As against innocent purchasers for value, before maturity, of bonds issued by a city board of education, it is not defense that the board loaned nearly the entire proceeds of their sale to the city, for city warrants that were never paid, and that cannot be legally enforced.

Neither is it a defense to such bonds, as against bona fide purchasers thereof, that the citizens and officers of the municipal corporation, with intention to use the proceeds of the bonds for an unlawful purpose, certified on the face of them that they were issued for such lawful purpose, and then appropriated the proceeds to an unlawful purpose.

The adoption, by a vote of the electors of a city, at an election duly called in accordance with the provisions of the city charter, of an act relating to schools pursuant to the provisions of that act, is not void because a resolution of the city council calling the election which was not required by any provision of the statute or the charter, never took effect, because it was not legally published.

Under an act relating to schools, allowing adoption of its provisions at any time by organized cities, and also by towns or villages not organized, and making provision for an immediate election of school officers in such unorganized territory, but not in an organized city, such officers may be chosen, in an organized city adopting the act, at a special election called in compliance with the requirements of the city charter.

Where a de facto board of education, exercising all the powers and functions of such a corporation legally organized, is recognized, and its action acquiesced in, by the state and the citizens, bonds issued by it, within the powers granted to a broad legally organized, are binding in the hands of bona fide purchasers. [62 F. 779]

The following is a copy of one of the bonds from which these coupons were cut:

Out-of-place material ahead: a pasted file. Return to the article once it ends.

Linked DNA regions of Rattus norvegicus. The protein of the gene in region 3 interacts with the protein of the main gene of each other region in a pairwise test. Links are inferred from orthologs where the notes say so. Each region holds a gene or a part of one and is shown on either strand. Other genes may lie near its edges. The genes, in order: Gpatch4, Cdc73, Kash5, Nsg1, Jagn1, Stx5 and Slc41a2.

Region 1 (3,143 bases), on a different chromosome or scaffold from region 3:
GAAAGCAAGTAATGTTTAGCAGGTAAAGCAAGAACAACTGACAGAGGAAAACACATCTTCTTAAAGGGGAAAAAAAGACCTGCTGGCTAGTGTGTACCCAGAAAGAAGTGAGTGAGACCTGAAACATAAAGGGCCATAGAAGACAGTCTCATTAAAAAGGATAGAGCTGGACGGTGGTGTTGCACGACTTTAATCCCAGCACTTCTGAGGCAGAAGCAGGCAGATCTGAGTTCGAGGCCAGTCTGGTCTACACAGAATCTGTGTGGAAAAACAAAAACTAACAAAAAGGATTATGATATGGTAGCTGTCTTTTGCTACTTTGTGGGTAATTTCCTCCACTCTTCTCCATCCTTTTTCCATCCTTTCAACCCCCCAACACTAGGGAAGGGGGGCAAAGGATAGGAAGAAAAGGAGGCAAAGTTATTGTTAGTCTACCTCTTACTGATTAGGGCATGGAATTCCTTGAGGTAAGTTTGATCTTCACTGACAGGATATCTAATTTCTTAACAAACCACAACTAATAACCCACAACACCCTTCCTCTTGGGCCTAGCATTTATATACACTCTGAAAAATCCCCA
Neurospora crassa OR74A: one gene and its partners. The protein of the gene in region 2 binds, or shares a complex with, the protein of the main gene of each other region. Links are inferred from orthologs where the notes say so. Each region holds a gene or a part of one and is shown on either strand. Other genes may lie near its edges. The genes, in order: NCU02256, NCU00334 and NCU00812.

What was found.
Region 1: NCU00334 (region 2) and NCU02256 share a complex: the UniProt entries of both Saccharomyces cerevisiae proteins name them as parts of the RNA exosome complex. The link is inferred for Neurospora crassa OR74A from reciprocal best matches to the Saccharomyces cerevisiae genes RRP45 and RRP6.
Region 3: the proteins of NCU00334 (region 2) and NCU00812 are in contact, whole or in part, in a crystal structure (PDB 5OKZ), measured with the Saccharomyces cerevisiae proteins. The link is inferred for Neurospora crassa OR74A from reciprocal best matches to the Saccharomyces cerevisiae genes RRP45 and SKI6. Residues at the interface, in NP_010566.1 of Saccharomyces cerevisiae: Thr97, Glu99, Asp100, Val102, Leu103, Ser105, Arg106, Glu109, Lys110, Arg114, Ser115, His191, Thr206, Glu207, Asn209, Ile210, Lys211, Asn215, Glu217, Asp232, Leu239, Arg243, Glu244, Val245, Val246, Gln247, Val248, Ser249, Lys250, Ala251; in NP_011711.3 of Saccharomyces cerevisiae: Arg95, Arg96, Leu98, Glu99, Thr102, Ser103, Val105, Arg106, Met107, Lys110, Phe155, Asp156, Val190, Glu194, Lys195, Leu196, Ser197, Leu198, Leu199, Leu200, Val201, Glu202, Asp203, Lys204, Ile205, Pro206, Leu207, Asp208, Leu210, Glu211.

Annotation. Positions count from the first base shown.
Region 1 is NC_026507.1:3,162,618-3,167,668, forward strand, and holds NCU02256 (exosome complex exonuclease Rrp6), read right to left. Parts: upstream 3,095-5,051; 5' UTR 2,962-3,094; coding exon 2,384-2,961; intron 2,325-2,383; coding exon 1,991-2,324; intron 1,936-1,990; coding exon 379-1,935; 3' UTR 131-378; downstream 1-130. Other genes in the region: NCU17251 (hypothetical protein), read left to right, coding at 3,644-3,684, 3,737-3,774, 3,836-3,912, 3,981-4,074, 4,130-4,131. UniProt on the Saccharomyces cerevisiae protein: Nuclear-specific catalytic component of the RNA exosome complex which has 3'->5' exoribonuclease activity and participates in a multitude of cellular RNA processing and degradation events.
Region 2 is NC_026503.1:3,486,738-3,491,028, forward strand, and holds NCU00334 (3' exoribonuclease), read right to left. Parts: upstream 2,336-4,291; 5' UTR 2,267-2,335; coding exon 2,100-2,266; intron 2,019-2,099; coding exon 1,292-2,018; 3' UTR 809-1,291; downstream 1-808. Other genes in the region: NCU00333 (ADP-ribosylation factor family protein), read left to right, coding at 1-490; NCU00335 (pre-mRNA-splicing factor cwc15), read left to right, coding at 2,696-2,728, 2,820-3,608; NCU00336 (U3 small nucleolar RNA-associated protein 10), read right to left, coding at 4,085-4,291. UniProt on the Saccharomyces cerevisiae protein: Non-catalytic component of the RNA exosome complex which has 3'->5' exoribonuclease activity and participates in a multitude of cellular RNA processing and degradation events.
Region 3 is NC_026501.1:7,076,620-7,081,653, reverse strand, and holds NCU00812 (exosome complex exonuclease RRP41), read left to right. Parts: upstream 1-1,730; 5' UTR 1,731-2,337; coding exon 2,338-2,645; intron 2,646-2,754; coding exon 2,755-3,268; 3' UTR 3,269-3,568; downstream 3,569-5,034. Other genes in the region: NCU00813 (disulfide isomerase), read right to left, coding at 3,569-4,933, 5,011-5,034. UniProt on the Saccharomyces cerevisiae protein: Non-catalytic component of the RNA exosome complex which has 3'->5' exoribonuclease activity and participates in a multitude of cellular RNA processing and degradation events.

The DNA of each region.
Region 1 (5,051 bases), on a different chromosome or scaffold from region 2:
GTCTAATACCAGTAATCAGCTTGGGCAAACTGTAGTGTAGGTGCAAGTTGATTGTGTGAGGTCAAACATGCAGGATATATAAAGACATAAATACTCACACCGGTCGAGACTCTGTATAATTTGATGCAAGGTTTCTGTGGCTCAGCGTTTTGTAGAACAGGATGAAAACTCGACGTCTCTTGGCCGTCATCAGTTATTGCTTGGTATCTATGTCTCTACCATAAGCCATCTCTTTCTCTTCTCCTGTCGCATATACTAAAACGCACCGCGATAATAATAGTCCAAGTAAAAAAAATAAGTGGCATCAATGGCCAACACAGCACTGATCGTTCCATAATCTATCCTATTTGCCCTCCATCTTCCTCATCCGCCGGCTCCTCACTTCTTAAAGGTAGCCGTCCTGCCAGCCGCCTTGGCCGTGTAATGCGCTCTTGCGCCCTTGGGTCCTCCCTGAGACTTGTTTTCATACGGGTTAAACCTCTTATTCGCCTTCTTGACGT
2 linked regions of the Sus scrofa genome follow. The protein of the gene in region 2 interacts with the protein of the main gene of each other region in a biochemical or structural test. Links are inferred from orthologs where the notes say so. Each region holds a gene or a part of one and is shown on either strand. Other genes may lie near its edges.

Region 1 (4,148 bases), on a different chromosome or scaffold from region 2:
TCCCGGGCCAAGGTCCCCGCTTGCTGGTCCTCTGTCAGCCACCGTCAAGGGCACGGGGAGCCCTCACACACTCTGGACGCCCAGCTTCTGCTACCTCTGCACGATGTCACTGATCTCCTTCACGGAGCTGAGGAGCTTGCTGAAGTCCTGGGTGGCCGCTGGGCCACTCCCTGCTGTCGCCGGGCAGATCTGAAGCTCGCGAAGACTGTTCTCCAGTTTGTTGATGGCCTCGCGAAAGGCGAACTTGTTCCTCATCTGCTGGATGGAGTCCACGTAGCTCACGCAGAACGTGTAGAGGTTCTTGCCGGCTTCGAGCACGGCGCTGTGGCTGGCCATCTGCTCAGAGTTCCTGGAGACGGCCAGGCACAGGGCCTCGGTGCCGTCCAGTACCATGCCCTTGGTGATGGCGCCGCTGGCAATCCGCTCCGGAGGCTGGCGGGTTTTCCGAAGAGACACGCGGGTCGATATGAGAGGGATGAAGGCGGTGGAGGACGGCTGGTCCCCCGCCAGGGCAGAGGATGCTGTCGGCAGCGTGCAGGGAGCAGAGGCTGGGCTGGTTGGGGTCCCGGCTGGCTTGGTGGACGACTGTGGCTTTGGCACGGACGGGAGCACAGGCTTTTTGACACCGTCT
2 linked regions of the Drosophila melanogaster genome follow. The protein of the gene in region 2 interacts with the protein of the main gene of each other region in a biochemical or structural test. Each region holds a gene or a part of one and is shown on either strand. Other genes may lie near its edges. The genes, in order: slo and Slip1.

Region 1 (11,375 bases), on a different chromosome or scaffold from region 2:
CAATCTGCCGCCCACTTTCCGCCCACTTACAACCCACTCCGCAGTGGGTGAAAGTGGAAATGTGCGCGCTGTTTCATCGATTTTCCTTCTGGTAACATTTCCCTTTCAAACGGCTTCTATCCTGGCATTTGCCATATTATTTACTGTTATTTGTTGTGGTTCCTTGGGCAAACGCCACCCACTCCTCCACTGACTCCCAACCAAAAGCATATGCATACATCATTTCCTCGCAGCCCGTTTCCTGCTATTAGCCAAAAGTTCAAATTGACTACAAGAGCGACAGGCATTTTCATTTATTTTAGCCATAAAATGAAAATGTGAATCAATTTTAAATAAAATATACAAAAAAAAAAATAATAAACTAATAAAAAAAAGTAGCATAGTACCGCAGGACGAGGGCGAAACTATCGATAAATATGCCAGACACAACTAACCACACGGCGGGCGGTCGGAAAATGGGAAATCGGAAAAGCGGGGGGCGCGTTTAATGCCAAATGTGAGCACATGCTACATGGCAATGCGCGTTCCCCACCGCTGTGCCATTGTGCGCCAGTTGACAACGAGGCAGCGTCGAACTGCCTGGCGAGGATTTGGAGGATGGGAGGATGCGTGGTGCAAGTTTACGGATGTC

'Issued in accordance with the provisions of sections 1830, 1831 and 1832 of the Compiled Laws of 1887, of Dakota territory and in force in the state [62 F. 780] of South Dakota, authorizing boards of education to issue bonds to raise funds to purchase school sites, erect school buildings, or to fund bonded indebtedness. 'No. 1 United States of America $500.00.
'The State of South Dakota, Board of Education, City of Huron.
'The board of education o? the city of Huron, county of Beadle, state of South Dakota, fifteen years after the date hereof, for value received, promises to pay bearer five hundred dollars, lawful money of the United States, at the office of the Chase National Bank, New York City, with interest thereon at the rate of six per cent, per annum, payable semiannually according to the tenor and effect of the annexed coupons. This bond is one of series of bonds of like date, tenor, and effect, amounting in the aggregate to sixty thousand dollars, and numbered from one to one hundred and twenty, inclusive, issued to raise runs for the purchase of a school site, and for the erection of a school building thereon. And it is hereby certified and recited that all acts, conditions, and things required to be done, precedent to and in the issuing of said bonds, have duly happened and been performed in regular and due form as required by law, and that the total amount of this issue of bonds, together with all other outstanding indebtedness of said board of education, does not exceed the statutory or constitutional limitation, and that this bond has been duly registered by the clerk of the board of education in a book provided for that purpose, as required by law.